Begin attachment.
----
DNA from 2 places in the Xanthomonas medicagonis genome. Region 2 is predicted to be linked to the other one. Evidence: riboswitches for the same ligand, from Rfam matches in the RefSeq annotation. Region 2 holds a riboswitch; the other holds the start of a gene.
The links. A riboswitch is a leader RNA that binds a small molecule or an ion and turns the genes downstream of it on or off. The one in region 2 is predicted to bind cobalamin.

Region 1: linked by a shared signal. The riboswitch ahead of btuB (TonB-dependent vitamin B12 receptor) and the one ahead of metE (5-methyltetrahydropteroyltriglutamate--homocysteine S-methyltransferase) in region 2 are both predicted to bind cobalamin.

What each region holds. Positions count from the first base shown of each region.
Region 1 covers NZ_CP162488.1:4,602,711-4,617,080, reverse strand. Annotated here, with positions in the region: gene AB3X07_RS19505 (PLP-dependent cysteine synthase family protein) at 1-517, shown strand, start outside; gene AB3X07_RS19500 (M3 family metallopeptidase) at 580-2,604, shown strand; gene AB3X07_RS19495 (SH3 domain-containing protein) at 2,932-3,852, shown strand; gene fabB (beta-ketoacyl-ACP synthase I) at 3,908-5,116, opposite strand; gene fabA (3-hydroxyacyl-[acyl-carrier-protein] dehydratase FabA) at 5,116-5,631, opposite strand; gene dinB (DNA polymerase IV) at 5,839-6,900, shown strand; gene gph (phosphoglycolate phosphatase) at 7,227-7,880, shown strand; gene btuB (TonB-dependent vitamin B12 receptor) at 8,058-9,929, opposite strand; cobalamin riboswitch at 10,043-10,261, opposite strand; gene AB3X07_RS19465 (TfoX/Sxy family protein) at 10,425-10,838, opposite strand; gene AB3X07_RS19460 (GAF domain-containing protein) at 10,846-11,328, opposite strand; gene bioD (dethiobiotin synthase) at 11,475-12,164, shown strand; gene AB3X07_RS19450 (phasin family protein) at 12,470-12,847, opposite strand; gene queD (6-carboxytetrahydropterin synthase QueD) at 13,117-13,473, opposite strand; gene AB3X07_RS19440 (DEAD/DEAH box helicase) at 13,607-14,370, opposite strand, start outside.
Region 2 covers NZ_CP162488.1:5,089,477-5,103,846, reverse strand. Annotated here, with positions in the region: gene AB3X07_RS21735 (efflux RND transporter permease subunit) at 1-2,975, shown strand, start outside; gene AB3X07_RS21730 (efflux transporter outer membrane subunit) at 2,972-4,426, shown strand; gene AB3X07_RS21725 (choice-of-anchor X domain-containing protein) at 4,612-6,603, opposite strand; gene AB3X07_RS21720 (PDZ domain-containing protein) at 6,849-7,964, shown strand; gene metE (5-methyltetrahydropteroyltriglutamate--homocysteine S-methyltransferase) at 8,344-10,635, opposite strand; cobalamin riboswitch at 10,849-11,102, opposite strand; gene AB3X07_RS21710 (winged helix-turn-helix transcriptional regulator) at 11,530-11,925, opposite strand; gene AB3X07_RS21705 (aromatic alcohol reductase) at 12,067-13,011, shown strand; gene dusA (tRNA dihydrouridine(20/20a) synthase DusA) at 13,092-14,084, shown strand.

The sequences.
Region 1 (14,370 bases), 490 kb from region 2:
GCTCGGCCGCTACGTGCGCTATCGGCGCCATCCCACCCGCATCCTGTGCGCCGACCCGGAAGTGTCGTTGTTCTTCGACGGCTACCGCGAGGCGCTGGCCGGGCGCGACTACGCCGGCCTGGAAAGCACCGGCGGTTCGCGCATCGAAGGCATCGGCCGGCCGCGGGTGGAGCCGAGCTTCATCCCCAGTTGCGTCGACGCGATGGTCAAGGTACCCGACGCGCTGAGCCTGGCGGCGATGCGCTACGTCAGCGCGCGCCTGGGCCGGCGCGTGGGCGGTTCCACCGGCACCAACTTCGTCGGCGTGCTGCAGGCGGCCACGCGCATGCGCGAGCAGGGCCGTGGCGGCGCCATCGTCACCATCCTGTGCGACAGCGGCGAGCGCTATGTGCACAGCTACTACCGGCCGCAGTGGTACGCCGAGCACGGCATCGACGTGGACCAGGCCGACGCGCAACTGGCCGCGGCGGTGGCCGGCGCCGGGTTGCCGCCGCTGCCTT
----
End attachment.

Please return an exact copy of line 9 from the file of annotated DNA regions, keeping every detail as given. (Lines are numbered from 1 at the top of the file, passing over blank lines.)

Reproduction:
GCTCGGCCGCTACGTGCGCTATCGGCGCCATCCCACCCGCATCCTGTGCGCCGACCCGGAAGTGTCGTTGTTCTTCGACGGCTACCGCGAGGCGCTGGCCGGGCGCGACTACGCCGGCCTGGAAAGCACCGGCGGTTCGCGCATCGAAGGCATCGGCCGGCCGCGGGTGGAGCCGAGCTTCATCCCCAGTTGCGTCGACGCGATGGTCAAGGTACCCGACGCGCTGAGCCTGGCGGCGATGCGCTACGTCAGCGCGCGCCTGGGCCGGCGCGTGGGCGGTTCCACCGGCACCAACTTCGTCGGCGTGCTGCAGGCGGCCACGCGCATGCGCGAGCAGGGCCGTGGCGGCGCCATCGTCACCATCCTGTGCGACAGCGGCGAGCGCTATGTGCACAGCTACTACCGGCCGCAGTGGTACGCCGAGCACGGCATCGACGTGGACCAGGCCGACGCGCAACTGGCCGCGGCGGTGGCCGGCGCCGGGTTGCCGCCGCTGCCTT